Food Marketing Institute (FMI) is applauding the legislative effort to ensure brick and mortar food retailer establishments can compete fairly against online retailers, and that sales taxes are applied equally across sales channels.
The authors of the Marketplace Fairness Act, Sens. Mike Enzi (R-Wyo.), Dick Durbin (D-Ill.), Lamar Alexander (R-Tenn.) and Heidi Heitkamp (D-S.D.) and Reps. Steve Womack (R-Ark.), Jackie Speier (D-Calif.), Peter Welch (D-Vt.) and John Conyers (D-Mich.) introduced the legislation Thursday. Articulated in the bill, states can opt in and require online retailers to remit a sales tax on goods.
“Inequities in internet commerce are already taking a big bite out of neighborhood supermarkets, state coffers and employment in local communities because online retailers aren’t required to collect sales tax,” said FMI SVP of Government and Public Affairs Jennifer Hatcher.
Hatcher added, “Ninety-two percent of FMI members recognized e-commerce would have a fundamental impact on their businesses, given the demand among consumers. Forty-eight percent of food retailers offer online shopping, and the anticipated growth for this commerce channel will jump considerably in the next five years.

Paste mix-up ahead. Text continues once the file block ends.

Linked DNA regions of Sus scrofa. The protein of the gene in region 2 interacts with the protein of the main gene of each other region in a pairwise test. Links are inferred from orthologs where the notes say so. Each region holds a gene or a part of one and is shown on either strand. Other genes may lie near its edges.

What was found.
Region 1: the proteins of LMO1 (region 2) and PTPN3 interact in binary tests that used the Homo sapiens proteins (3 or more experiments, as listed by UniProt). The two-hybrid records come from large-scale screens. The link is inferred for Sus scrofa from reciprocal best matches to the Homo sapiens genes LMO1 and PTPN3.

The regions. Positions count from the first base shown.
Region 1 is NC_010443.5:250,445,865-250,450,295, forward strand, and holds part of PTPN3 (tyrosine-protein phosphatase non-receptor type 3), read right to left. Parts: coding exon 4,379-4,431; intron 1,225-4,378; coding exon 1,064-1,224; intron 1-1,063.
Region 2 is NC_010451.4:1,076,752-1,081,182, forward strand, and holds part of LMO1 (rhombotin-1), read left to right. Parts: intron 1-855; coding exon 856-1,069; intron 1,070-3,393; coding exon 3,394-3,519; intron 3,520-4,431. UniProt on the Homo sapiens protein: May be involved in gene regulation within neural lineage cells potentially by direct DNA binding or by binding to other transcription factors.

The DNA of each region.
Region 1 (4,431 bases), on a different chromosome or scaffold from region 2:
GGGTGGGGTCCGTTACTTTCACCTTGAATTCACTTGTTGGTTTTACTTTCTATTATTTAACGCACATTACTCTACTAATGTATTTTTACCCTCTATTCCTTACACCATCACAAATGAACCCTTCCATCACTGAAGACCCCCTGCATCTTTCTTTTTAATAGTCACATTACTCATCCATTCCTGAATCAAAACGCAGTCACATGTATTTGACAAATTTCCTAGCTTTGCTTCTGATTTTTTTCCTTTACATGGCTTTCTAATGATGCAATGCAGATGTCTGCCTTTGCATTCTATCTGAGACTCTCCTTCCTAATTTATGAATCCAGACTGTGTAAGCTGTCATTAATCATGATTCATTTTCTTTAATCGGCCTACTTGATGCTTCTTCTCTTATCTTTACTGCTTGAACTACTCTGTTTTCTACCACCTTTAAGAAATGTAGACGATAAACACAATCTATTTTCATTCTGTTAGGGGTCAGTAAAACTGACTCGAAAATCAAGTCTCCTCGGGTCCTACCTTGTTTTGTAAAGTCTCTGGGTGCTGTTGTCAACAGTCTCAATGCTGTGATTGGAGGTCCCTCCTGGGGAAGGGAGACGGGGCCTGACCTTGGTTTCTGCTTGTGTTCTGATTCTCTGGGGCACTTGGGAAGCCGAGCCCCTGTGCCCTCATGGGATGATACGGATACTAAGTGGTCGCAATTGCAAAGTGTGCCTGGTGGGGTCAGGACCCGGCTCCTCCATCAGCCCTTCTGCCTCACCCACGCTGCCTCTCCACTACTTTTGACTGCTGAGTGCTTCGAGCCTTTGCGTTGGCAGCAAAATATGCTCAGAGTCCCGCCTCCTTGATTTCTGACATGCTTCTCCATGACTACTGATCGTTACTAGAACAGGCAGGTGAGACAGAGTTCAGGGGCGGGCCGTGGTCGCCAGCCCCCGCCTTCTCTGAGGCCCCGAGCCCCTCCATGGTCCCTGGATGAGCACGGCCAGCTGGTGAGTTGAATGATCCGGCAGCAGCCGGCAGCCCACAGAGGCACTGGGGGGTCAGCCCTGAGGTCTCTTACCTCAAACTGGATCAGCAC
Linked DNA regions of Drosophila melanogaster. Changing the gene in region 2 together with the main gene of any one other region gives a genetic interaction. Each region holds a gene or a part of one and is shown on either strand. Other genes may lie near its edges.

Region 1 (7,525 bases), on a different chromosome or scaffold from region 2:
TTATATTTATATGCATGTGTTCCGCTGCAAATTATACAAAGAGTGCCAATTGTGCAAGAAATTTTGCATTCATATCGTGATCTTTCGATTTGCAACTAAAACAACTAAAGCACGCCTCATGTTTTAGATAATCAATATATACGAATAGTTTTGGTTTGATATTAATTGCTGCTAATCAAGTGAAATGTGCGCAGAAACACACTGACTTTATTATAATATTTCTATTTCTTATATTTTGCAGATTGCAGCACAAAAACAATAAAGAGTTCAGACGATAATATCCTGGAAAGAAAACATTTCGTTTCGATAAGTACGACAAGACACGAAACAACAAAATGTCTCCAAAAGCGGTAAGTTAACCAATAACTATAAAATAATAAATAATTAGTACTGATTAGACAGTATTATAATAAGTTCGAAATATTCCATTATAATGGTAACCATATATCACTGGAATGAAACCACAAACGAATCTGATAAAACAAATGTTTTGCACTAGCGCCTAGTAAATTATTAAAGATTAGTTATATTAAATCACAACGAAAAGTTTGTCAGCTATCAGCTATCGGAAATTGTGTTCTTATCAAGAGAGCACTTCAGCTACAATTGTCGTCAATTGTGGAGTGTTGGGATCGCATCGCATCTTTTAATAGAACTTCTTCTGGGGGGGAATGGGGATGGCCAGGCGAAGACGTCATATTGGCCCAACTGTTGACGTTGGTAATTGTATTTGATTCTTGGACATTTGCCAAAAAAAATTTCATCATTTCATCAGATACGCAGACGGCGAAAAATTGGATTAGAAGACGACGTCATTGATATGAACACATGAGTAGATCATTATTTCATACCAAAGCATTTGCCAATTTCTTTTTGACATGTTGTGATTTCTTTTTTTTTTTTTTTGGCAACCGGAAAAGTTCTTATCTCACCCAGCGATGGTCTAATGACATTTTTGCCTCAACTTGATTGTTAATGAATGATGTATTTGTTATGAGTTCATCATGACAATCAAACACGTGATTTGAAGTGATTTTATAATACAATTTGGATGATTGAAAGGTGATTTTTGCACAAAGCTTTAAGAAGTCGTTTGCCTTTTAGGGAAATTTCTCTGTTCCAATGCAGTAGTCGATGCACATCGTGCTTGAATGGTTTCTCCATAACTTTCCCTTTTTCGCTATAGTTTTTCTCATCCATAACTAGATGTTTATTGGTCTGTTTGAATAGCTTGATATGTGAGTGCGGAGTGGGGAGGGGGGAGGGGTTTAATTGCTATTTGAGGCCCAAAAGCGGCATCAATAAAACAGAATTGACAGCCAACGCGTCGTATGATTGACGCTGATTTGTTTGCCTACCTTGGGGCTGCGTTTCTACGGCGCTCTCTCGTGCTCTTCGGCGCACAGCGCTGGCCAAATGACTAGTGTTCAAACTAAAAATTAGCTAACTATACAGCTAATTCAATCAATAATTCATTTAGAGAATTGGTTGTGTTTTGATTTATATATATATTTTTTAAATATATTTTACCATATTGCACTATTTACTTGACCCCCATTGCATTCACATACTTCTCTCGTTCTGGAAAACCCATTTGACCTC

“The landscape is changing—we want and need to a level playing field to compete. Our industry has about a 1 percent profit margin, so when we face a 3 to 8 percent disadvantage with any given transaction, depending on the sales tax law, it is unfair and negatively impacts our neighborhood supermarkets, communities and the millions of people we employ in every congressional district in this country.”
View a list of tax rates by state here.